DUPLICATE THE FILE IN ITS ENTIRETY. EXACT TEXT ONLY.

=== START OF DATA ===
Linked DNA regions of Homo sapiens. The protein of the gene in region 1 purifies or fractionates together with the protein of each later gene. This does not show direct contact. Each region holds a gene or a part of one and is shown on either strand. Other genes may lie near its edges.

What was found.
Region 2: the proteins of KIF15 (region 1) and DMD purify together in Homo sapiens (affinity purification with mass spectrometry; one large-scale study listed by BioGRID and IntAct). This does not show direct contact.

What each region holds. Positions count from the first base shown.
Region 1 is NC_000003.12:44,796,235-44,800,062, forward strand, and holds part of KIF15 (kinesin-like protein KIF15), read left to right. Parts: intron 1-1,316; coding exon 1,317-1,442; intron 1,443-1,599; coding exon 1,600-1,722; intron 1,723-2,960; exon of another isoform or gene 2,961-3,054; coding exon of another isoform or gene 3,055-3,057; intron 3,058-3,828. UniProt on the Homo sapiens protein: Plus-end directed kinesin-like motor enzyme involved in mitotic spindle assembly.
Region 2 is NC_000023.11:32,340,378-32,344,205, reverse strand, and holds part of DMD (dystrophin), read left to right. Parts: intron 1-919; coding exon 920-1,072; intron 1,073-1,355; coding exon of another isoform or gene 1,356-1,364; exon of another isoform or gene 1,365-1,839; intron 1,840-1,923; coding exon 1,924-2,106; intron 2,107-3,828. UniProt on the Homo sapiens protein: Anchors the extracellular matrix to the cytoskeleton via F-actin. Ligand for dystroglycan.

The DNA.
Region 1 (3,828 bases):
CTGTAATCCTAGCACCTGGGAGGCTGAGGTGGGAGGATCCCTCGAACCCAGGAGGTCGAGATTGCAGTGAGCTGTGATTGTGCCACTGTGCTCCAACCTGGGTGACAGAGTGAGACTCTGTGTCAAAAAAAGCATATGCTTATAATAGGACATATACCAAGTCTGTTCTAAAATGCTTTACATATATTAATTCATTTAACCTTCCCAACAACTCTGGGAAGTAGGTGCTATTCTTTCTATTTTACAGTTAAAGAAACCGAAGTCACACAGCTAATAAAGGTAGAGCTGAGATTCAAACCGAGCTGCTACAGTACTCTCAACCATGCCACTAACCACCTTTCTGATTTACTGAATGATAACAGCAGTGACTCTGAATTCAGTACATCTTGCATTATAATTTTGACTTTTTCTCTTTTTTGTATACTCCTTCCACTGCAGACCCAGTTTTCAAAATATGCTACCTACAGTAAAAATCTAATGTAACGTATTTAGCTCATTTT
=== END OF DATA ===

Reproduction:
Linked DNA regions of Homo sapiens. The protein of the gene in region 1 purifies or fractionates together with the protein of each later gene. This does not show direct contact. Each region holds a gene or a part of one and is shown on either strand. Other genes may lie near its edges.

What was found.
Region 2: the proteins of KIF15 (region 1) and DMD purify together in Homo sapiens (affinity purification with mass spectrometry; one large-scale study listed by BioGRID and IntAct). This does not show direct contact.

What each region holds. Positions count from the first base shown.
Region 1 is NC_000003.12:44,796,235-44,800,062, forward strand, and holds part of KIF15 (kinesin-like protein KIF15), read left to right. Parts: intron 1-1,316; coding exon 1,317-1,442; intron 1,443-1,599; coding exon 1,600-1,722; intron 1,723-2,960; exon of another isoform or gene 2,961-3,054; coding exon of another isoform or gene 3,055-3,057; intron 3,058-3,828. UniProt on the Homo sapiens protein: Plus-end directed kinesin-like motor enzyme involved in mitotic spindle assembly.
Region 2 is NC_000023.11:32,340,378-32,344,205, reverse strand, and holds part of DMD (dystrophin), read left to right. Parts: intron 1-919; coding exon 920-1,072; intron 1,073-1,355; coding exon of another isoform or gene 1,356-1,364; exon of another isoform or gene 1,365-1,839; intron 1,840-1,923; coding exon 1,924-2,106; intron 2,107-3,828. UniProt on the Homo sapiens protein: Anchors the extracellular matrix to the cytoskeleton via F-actin. Ligand for dystroglycan.

The DNA.
Region 1 (3,828 bases):
CTGTAATCCTAGCACCTGGGAGGCTGAGGTGGGAGGATCCCTCGAACCCAGGAGGTCGAGATTGCAGTGAGCTGTGATTGTGCCACTGTGCTCCAACCTGGGTGACAGAGTGAGACTCTGTGTCAAAAAAAGCATATGCTTATAATAGGACATATACCAAGTCTGTTCTAAAATGCTTTACATATATTAATTCATTTAACCTTCCCAACAACTCTGGGAAGTAGGTGCTATTCTTTCTATTTTACAGTTAAAGAAACCGAAGTCACACAGCTAATAAAGGTAGAGCTGAGATTCAAACCGAGCTGCTACAGTACTCTCAACCATGCCACTAACCACCTTTCTGATTTACTGAATGATAACAGCAGTGACTCTGAATTCAGTACATCTTGCATTATAATTTTGACTTTTTCTCTTTTTTGTATACTCCTTCCACTGCAGACCCAGTTTTCAAAATATGCTACCTACAGTAAAAATCTAATGTAACGTATTTAGCTCATTTT